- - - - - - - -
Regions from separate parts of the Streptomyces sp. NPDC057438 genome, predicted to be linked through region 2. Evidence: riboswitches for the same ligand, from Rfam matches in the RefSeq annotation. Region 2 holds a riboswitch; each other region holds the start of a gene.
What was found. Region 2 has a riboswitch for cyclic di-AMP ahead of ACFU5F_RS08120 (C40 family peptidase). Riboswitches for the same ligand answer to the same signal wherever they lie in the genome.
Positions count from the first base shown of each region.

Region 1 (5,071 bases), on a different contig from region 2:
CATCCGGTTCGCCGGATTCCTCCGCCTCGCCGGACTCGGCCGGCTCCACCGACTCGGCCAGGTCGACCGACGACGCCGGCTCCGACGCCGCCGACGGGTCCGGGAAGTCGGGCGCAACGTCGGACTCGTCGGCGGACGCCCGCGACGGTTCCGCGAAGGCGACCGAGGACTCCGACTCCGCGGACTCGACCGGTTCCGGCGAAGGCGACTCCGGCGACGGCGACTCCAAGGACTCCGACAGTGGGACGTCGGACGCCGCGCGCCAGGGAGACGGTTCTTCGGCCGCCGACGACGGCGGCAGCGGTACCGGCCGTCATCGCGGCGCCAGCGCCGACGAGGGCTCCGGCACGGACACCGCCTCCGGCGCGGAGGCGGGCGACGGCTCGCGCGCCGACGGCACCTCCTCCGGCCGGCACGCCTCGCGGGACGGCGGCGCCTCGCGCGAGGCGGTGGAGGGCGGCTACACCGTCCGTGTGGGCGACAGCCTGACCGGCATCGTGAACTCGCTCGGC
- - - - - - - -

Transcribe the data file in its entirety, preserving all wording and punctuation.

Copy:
Regions from separate parts of the Streptomyces sp. NPDC057438 genome, predicted to be linked through region 2. Evidence: riboswitches for the same ligand, from Rfam matches in the RefSeq annotation. Region 2 holds a riboswitch; each other region holds the start of a gene.
What was found. Region 2 has a riboswitch for cyclic di-AMP ahead of ACFU5F_RS08120 (C40 family peptidase). Riboswitches for the same ligand answer to the same signal wherever they lie in the genome.
Positions count from the first base shown of each region.

Region 1 (5,071 bases), on a different contig from region 2:
CATCCGGTTCGCCGGATTCCTCCGCCTCGCCGGACTCGGCCGGCTCCACCGACTCGGCCAGGTCGACCGACGACGCCGGCTCCGACGCCGCCGACGGGTCCGGGAAGTCGGGCGCAACGTCGGACTCGTCGGCGGACGCCCGCGACGGTTCCGCGAAGGCGACCGAGGACTCCGACTCCGCGGACTCGACCGGTTCCGGCGAAGGCGACTCCGGCGACGGCGACTCCAAGGACTCCGACAGTGGGACGTCGGACGCCGCGCGCCAGGGAGACGGTTCTTCGGCCGCCGACGACGGCGGCAGCGGTACCGGCCGTCATCGCGGCGCCAGCGCCGACGAGGGCTCCGGCACGGACACCGCCTCCGGCGCGGAGGCGGGCGACGGCTCGCGCGCCGACGGCACCTCCTCCGGCCGGCACGCCTCGCGGGACGGCGGCGCCTCGCGCGAGGCGGTGGAGGGCGGCTACACCGTCCGTGTGGGCGACAGCCTGACCGGCATCGTGAACTCGCTCGGC